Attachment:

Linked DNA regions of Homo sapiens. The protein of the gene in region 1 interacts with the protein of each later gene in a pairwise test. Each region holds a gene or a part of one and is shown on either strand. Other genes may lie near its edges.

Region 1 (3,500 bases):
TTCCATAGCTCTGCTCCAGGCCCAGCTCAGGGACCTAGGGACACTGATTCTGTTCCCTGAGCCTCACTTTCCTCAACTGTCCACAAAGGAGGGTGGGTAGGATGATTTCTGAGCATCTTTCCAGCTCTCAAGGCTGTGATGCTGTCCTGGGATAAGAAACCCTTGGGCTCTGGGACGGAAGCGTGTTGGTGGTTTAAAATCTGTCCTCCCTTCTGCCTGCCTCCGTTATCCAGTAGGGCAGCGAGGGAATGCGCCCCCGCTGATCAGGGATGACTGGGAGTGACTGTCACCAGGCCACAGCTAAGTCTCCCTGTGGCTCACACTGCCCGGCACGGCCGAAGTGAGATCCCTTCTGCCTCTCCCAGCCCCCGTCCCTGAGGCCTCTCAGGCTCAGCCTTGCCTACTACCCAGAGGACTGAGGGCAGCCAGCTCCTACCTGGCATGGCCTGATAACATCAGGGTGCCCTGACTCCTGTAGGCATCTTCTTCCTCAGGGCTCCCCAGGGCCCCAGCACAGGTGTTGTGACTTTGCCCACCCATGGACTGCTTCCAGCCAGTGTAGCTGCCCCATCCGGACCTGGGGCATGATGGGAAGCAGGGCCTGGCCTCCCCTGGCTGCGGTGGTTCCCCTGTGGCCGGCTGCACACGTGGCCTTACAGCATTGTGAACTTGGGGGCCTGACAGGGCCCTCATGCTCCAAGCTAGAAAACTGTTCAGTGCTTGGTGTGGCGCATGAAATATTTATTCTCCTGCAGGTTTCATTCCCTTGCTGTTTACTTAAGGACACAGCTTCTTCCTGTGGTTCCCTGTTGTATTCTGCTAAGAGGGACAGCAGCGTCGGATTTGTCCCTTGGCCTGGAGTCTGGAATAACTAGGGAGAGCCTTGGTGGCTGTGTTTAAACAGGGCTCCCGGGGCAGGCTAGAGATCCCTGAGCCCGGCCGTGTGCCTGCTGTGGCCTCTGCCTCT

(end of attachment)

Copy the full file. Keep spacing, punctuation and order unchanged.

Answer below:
Linked DNA regions of Homo sapiens. The protein of the gene in region 1 interacts with the protein of each later gene in a pairwise test. Each region holds a gene or a part of one and is shown on either strand. Other genes may lie near its edges.

Region 1 (3,500 bases):
TTCCATAGCTCTGCTCCAGGCCCAGCTCAGGGACCTAGGGACACTGATTCTGTTCCCTGAGCCTCACTTTCCTCAACTGTCCACAAAGGAGGGTGGGTAGGATGATTTCTGAGCATCTTTCCAGCTCTCAAGGCTGTGATGCTGTCCTGGGATAAGAAACCCTTGGGCTCTGGGACGGAAGCGTGTTGGTGGTTTAAAATCTGTCCTCCCTTCTGCCTGCCTCCGTTATCCAGTAGGGCAGCGAGGGAATGCGCCCCCGCTGATCAGGGATGACTGGGAGTGACTGTCACCAGGCCACAGCTAAGTCTCCCTGTGGCTCACACTGCCCGGCACGGCCGAAGTGAGATCCCTTCTGCCTCTCCCAGCCCCCGTCCCTGAGGCCTCTCAGGCTCAGCCTTGCCTACTACCCAGAGGACTGAGGGCAGCCAGCTCCTACCTGGCATGGCCTGATAACATCAGGGTGCCCTGACTCCTGTAGGCATCTTCTTCCTCAGGGCTCCCCAGGGCCCCAGCACAGGTGTTGTGACTTTGCCCACCCATGGACTGCTTCCAGCCAGTGTAGCTGCCCCATCCGGACCTGGGGCATGATGGGAAGCAGGGCCTGGCCTCCCCTGGCTGCGGTGGTTCCCCTGTGGCCGGCTGCACACGTGGCCTTACAGCATTGTGAACTTGGGGGCCTGACAGGGCCCTCATGCTCCAAGCTAGAAAACTGTTCAGTGCTTGGTGTGGCGCATGAAATATTTATTCTCCTGCAGGTTTCATTCCCTTGCTGTTTACTTAAGGACACAGCTTCTTCCTGTGGTTCCCTGTTGTATTCTGCTAAGAGGGACAGCAGCGTCGGATTTGTCCCTTGGCCTGGAGTCTGGAATAACTAGGGAGAGCCTTGGTGGCTGTGTTTAAACAGGGCTCCCGGGGCAGGCTAGAGATCCCTGAGCCCGGCCGTGTGCCTGCTGTGGCCTCTGCCTCT